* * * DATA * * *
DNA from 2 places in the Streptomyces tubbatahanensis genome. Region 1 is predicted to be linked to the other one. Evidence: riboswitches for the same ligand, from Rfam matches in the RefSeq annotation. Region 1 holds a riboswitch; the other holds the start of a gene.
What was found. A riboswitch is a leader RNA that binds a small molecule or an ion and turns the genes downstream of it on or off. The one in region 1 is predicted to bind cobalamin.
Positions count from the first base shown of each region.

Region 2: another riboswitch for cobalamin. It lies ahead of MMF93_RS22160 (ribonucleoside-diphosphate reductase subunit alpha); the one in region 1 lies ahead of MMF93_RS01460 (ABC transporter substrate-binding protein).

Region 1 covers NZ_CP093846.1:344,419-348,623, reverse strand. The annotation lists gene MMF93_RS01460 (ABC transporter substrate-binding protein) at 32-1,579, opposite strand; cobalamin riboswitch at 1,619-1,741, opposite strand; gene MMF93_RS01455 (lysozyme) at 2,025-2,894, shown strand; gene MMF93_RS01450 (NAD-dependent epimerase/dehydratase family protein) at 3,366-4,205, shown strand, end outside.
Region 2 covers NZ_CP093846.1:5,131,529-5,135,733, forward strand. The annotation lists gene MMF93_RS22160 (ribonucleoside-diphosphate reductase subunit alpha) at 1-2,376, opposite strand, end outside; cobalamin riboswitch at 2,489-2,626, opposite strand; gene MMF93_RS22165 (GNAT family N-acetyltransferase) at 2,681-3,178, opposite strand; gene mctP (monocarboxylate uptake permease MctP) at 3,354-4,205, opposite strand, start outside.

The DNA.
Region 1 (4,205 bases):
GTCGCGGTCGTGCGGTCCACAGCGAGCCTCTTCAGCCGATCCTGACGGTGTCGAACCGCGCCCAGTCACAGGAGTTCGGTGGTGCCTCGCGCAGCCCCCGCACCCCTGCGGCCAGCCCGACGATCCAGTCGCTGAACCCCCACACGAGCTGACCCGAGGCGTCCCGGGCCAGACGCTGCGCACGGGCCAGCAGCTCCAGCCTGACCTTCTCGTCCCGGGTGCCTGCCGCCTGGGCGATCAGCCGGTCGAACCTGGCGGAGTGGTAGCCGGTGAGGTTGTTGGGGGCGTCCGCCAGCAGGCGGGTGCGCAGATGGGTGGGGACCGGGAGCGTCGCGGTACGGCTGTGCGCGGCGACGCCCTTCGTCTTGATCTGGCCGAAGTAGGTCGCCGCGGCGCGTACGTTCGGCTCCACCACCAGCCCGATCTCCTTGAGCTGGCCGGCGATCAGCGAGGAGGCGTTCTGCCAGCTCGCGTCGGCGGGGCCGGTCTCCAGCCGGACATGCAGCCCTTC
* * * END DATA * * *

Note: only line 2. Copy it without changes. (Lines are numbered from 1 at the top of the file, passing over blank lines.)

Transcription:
What was found. A riboswitch is a leader RNA that binds a small molecule or an ion and turns the genes downstream of it on or off. The one in region 1 is predicted to bind cobalamin.